I am developing a site where I have once class file that deals with a few database tables.

My question is:

Is it better to have one big file (the class) and then require only this file or have a class for each table and then have more require statements in my code?

Thank you

Both options can be fine, it all depends on what your class is supposed to do. There is no one correct answer to this question.

Thank you, was just wondering if one has better performance than the other.

I saw this blog article yesterday on a similar topic.

There is no one correct answer to this question, both the options are good it depends on what your class is supposed o do.

commented: copycat answer :( -3

I don’t think the question has to do with Autoloading vs Combining classes into a single file. The latter (combining classes into a single file) hurts the clearness of OOP architecture in my opinion. The question here in my point of view is very interesting and common.

If you have different tables in the same business model then probably each one of them represent a different data structure. Having that on mind would be a good idea to build different objects for each table. Along with those objects you could have data workers classes for each one of them (to create , insert , update , delete or what ever) and assigners classes to assign the values that you are getting from db to an object or to a list of objects. (data workers and assigners have also meaning in logical fraction of business model -and not one to one to db tables- basis).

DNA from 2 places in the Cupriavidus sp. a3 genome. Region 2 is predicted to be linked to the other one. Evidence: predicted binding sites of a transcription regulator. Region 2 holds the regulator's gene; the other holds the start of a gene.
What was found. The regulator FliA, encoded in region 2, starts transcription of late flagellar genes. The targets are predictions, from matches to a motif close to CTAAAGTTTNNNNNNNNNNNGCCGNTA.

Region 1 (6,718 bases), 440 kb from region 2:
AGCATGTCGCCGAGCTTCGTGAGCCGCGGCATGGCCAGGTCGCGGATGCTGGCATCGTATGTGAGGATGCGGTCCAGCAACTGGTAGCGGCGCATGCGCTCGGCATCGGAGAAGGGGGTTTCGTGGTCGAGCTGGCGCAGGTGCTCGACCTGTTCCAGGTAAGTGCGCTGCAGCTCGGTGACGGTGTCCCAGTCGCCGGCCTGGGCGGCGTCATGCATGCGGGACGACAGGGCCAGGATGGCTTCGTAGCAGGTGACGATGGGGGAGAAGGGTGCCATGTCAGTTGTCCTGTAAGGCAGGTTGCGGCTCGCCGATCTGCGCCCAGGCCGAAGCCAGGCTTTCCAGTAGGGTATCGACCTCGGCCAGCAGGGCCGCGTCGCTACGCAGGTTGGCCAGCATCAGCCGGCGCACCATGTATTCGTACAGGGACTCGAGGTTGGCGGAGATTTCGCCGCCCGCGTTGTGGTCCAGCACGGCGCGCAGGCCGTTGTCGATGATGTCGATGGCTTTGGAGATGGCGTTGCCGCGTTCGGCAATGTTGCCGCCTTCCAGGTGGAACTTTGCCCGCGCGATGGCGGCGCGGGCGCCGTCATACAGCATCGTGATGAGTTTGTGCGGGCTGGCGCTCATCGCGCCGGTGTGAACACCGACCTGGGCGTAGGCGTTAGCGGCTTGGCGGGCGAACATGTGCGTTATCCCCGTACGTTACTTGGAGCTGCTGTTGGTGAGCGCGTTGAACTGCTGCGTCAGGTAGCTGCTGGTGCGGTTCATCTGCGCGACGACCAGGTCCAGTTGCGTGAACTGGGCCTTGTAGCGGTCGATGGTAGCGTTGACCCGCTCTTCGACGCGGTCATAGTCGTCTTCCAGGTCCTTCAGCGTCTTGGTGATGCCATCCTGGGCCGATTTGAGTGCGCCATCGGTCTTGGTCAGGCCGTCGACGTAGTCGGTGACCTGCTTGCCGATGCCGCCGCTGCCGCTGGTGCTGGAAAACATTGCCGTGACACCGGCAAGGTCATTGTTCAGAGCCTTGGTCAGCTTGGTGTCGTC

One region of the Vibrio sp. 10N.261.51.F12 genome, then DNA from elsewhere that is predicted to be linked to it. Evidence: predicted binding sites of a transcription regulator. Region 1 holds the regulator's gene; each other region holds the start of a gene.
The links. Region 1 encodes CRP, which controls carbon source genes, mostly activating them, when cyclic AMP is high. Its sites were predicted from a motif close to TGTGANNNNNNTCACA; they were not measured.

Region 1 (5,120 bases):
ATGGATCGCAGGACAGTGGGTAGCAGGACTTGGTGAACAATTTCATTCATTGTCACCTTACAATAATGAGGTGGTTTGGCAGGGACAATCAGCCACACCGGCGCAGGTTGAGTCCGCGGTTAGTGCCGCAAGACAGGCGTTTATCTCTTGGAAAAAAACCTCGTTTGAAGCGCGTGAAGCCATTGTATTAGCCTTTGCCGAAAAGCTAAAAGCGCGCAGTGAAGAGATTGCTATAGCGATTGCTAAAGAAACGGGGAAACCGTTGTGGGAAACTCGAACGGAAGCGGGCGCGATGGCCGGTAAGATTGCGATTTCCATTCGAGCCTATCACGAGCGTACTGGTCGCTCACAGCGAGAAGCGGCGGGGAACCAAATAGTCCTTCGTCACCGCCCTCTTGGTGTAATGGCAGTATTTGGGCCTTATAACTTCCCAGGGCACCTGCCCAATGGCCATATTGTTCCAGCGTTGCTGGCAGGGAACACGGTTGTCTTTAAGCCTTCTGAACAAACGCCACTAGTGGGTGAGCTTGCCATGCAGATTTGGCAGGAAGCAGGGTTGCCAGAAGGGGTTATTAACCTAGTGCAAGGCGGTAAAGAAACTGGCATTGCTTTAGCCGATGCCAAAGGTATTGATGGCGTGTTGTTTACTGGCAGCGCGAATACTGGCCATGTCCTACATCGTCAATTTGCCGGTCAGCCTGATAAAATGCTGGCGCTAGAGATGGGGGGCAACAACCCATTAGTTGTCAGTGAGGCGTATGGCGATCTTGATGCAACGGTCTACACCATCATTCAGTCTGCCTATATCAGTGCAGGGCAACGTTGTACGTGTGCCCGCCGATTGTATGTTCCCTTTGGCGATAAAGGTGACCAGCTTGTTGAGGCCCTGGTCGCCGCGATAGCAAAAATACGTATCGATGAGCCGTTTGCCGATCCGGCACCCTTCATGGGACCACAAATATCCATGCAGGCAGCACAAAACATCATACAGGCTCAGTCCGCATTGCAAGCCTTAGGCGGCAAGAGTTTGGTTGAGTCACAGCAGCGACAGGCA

After that of course you can have a super object containing other objects or lists of them. And an assigner that will use all the others assigners needed to do the job. I am emphasis this architecture because usually I see it the other way around. The opposite is to create really complex objects with mixed data workers that get data from various db tables. At first view this seems the same if you only want the final super – object , but 1) it is not clean in my point of view and 2) troubles you when you only want to work with a part of that super – object ( an object that is a property of it or a list of objects that is a property of it), also I have seen many approaches to that, as switchers not to get certain parts of the super-object , but this clearly demonstrate that there isn’t a good understanding of what OOP is.

Again this is my point of view, I find this topic really interesting, and my practice have changed over the years working OOP in various languages. At first years working strictly in OOP I was making really complex objects and worked with them. As the time goes by , I ended creating simpler (and cleaner) objects in their logical context and then build up the architecture needed by the business model.